Shocker: Low Scores on Entrance Exams Predict Med School Difficulty

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In another entry for the "No...really?" files, a Washington University study has figured out a few clear indicators of hard academic times for medical students -- including low scores on the Medical College Admissions Test (MCAT). The study also found that being nonwhite, having huge debt and being a bit older were predictors of difficulties.

The study, which will appear in tomorrow's Journal of the American Medical Association, tracked more than 84,000 students at U.S. medical schools from 1994 to 1999. Eleven percent of those students either left without finishing or finished without passing key licensing exams. Women, who made up 44 percent of the sample, were less likely to fail or quit.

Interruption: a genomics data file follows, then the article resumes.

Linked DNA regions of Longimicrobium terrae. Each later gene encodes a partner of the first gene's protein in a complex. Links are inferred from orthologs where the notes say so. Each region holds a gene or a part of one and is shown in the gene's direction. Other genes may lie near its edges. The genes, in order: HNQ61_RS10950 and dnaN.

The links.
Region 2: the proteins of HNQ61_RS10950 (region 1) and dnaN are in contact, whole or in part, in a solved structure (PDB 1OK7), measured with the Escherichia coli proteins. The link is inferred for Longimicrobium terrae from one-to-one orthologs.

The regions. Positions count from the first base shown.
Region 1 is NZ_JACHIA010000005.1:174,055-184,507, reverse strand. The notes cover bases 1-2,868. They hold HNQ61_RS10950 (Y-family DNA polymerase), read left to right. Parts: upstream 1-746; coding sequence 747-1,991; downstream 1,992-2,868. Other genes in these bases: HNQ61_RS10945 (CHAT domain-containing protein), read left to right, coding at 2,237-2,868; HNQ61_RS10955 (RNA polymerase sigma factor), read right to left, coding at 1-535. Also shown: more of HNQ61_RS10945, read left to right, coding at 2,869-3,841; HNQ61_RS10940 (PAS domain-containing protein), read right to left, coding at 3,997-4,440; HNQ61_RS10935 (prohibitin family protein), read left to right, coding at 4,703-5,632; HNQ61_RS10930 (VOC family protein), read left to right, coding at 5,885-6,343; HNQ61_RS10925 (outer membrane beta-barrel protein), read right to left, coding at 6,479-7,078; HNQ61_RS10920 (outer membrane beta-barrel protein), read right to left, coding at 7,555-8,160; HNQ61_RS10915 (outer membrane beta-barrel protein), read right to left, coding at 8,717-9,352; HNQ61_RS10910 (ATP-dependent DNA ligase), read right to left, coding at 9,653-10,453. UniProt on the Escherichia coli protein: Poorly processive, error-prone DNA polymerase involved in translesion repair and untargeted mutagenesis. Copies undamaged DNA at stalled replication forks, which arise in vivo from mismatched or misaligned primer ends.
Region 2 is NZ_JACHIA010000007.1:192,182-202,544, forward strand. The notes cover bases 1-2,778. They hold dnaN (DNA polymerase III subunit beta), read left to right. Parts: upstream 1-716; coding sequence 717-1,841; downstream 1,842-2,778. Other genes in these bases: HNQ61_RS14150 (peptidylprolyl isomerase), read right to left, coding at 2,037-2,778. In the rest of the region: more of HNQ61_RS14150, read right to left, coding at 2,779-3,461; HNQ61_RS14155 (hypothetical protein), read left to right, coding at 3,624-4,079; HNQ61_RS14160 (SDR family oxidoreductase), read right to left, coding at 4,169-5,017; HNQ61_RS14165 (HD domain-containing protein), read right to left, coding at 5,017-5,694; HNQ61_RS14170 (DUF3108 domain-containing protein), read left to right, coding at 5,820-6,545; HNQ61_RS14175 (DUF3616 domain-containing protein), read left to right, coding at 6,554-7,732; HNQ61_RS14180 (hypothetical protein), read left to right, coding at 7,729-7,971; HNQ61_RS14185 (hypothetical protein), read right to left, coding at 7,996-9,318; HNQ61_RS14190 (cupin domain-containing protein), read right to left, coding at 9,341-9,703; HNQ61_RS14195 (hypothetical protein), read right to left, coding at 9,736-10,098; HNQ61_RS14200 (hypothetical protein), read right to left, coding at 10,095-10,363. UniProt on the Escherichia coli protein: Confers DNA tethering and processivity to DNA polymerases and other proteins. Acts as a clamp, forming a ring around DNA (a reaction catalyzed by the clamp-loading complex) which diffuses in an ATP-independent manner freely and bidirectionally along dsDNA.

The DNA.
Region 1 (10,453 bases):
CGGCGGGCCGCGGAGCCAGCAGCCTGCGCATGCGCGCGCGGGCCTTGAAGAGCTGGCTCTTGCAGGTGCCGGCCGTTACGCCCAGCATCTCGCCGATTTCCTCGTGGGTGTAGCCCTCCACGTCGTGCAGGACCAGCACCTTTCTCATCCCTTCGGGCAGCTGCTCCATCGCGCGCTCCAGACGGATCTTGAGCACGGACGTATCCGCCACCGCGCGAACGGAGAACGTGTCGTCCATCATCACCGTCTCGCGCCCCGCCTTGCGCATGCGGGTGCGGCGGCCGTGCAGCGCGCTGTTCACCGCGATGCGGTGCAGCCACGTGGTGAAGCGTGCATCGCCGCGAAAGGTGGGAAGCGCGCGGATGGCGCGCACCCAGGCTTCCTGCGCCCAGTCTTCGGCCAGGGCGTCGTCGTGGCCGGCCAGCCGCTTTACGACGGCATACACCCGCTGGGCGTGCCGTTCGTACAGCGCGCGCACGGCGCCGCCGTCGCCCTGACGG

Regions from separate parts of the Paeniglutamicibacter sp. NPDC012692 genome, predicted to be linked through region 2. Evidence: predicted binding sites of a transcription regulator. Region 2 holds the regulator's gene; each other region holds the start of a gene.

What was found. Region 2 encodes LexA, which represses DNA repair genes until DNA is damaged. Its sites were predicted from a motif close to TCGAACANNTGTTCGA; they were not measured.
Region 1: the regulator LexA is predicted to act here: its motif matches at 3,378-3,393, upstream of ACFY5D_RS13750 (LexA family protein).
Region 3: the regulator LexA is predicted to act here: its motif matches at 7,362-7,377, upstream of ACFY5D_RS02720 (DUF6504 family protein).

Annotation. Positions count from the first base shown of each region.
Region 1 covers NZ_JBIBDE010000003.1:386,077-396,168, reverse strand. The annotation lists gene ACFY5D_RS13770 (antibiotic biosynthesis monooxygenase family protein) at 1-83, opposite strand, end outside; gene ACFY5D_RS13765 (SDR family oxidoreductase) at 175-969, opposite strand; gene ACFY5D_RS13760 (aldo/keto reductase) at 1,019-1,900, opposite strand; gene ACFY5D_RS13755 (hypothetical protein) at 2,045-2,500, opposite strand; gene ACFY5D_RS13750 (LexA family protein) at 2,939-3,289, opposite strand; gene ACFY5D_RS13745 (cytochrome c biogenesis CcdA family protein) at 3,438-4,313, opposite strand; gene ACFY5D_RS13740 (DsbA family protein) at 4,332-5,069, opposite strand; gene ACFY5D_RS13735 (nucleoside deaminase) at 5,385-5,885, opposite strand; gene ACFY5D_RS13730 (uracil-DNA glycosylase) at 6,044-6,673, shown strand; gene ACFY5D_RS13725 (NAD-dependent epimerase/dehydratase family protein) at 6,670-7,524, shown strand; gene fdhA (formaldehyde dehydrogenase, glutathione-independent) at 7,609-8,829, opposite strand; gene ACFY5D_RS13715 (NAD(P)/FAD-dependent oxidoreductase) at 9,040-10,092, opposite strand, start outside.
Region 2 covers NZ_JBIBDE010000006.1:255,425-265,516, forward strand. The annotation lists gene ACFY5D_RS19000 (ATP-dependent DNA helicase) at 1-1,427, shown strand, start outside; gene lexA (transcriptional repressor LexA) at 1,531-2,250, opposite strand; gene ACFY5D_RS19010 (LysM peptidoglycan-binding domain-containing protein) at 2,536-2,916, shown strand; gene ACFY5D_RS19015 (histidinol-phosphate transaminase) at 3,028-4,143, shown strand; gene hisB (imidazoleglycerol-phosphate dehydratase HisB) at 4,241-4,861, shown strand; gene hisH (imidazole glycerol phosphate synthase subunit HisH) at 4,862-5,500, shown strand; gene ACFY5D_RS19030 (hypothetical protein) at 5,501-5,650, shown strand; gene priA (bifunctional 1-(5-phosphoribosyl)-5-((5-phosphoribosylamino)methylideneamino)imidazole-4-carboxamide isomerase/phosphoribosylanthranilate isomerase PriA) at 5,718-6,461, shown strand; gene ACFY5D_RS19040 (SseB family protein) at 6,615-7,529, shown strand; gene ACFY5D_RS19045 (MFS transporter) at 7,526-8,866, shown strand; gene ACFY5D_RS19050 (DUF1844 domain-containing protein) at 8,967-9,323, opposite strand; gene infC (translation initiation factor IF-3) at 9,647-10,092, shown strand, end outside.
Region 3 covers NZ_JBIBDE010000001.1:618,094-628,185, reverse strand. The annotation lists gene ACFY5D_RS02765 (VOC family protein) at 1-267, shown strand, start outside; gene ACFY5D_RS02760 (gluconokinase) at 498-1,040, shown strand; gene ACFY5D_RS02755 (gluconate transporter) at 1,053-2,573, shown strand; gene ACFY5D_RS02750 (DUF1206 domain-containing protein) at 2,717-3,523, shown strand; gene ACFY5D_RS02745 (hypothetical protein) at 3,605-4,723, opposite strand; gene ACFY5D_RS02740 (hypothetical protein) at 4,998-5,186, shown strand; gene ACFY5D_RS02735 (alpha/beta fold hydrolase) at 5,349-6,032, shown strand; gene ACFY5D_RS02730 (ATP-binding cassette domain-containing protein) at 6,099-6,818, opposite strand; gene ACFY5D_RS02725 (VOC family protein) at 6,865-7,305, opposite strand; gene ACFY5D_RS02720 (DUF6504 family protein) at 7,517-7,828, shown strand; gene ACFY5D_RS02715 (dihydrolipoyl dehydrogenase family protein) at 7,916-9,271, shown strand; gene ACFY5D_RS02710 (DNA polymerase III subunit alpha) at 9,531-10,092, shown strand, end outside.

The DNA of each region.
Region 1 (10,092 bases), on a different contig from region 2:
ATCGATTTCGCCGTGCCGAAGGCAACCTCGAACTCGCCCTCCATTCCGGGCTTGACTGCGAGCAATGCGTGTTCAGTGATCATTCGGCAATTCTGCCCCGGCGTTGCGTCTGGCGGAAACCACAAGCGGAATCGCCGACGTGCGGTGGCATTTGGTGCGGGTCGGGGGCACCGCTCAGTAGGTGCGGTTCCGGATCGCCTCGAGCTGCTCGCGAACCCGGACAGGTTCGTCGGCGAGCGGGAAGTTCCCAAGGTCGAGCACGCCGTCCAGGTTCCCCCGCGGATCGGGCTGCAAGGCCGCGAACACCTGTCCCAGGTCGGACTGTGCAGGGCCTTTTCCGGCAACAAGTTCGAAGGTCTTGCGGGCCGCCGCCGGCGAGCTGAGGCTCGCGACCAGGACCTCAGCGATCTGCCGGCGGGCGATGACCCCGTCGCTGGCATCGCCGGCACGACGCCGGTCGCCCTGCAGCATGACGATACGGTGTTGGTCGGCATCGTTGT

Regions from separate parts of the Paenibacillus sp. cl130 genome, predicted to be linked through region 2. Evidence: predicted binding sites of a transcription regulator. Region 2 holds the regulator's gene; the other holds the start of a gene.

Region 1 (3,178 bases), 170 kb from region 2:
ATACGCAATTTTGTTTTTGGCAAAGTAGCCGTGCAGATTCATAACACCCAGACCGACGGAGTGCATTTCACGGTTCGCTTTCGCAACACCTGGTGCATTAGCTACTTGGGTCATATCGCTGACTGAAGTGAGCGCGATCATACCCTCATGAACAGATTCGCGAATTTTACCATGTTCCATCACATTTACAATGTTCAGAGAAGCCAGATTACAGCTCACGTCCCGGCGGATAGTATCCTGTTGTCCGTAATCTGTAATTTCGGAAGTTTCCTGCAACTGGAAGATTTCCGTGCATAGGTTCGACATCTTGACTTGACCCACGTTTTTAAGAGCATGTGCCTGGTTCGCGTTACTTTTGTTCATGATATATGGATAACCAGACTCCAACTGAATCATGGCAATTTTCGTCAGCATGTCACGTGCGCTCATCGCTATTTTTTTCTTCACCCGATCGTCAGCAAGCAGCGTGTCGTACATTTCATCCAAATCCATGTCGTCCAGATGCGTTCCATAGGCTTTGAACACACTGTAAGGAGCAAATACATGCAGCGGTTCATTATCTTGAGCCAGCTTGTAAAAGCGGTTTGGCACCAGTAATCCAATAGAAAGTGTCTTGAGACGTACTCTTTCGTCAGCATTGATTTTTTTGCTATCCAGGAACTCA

Debt over $50,000 was shown to be a factor in students failing to graduate successfully, as was being older than 24 when a student entered school. Researchers figured that being older meant a student had more family or financial responsibilities than younger students.

According to the Wash U release about the study, the researchers will take this information and look at how a growing and all-too-familiar problem -- crushing student debt, beginning at the earliest levels of higher education -- contributes to shortages in qualified medical professionals.

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